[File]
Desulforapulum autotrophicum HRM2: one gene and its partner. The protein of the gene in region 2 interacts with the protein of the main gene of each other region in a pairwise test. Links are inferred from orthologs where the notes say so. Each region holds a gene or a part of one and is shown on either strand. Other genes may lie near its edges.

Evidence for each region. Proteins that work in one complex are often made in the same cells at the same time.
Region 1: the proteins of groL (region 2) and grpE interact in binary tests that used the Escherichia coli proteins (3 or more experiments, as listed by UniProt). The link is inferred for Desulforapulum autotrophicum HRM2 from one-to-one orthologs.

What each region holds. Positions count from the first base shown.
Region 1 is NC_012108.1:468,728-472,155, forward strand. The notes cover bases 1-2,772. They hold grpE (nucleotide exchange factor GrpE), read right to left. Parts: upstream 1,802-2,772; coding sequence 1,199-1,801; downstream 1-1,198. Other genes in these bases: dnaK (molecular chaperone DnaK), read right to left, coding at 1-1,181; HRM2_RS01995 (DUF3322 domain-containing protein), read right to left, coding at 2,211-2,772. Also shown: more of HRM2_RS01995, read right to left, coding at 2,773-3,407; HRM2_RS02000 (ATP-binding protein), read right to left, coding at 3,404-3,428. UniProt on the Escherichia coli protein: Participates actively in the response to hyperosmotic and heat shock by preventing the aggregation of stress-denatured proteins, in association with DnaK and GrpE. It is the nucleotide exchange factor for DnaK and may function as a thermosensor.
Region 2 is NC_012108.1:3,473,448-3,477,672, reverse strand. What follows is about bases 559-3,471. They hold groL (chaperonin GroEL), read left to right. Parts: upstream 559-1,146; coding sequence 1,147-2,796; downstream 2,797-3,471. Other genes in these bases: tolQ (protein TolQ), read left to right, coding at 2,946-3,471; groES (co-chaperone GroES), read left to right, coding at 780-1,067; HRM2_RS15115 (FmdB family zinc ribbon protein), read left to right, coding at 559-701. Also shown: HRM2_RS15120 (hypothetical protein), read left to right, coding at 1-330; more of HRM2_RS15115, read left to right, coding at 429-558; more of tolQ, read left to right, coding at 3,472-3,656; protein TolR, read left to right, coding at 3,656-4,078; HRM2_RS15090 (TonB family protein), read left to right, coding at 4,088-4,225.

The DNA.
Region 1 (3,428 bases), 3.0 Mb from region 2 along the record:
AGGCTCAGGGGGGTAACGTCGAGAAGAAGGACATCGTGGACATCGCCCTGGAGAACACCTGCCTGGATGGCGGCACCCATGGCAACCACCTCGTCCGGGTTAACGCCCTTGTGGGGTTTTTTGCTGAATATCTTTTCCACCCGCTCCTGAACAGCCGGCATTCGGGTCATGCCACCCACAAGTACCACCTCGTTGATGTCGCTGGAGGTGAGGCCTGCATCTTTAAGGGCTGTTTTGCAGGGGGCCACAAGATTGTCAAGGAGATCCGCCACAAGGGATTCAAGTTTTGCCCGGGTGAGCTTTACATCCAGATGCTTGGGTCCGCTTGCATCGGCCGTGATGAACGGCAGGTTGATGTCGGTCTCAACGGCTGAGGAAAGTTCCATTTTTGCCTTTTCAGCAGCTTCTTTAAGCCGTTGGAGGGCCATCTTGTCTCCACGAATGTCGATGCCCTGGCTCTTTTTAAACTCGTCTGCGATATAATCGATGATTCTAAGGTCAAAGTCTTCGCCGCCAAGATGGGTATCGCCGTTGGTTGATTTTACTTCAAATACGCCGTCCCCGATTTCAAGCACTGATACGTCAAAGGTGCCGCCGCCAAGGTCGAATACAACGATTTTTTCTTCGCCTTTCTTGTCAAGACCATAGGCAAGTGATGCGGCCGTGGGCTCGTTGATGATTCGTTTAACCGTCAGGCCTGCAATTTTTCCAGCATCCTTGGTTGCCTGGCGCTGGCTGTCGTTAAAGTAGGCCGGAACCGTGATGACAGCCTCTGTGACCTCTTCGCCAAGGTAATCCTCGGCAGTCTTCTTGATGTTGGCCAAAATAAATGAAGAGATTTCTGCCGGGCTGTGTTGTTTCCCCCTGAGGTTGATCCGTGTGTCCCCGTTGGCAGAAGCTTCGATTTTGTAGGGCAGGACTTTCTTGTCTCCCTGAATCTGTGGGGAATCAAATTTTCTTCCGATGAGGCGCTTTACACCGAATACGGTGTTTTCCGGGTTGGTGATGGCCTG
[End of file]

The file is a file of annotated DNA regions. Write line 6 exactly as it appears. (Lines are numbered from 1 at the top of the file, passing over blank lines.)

Region 2 is NC_012108.1:3,473,448-3,477,672, reverse strand. What follows is about bases 559-3,471. They hold groL (chaperonin GroEL), read left to right. Parts: upstream 559-1,146; coding sequence 1,147-2,796; downstream 2,797-3,471. Other genes in these bases: tolQ (protein TolQ), read left to right, coding at 2,946-3,471; groES (co-chaperone GroES), read left to right, coding at 780-1,067; HRM2_RS15115 (FmdB family zinc ribbon protein), read left to right, coding at 559-701. Also shown: HRM2_RS15120 (hypothetical protein), read left to right, coding at 1-330; more of HRM2_RS15115, read left to right, coding at 429-558; more of tolQ, read left to right, coding at 3,472-3,656; protein TolR, read left to right, coding at 3,656-4,078; HRM2_RS15090 (TonB family protein), read left to right, coding at 4,088-4,225.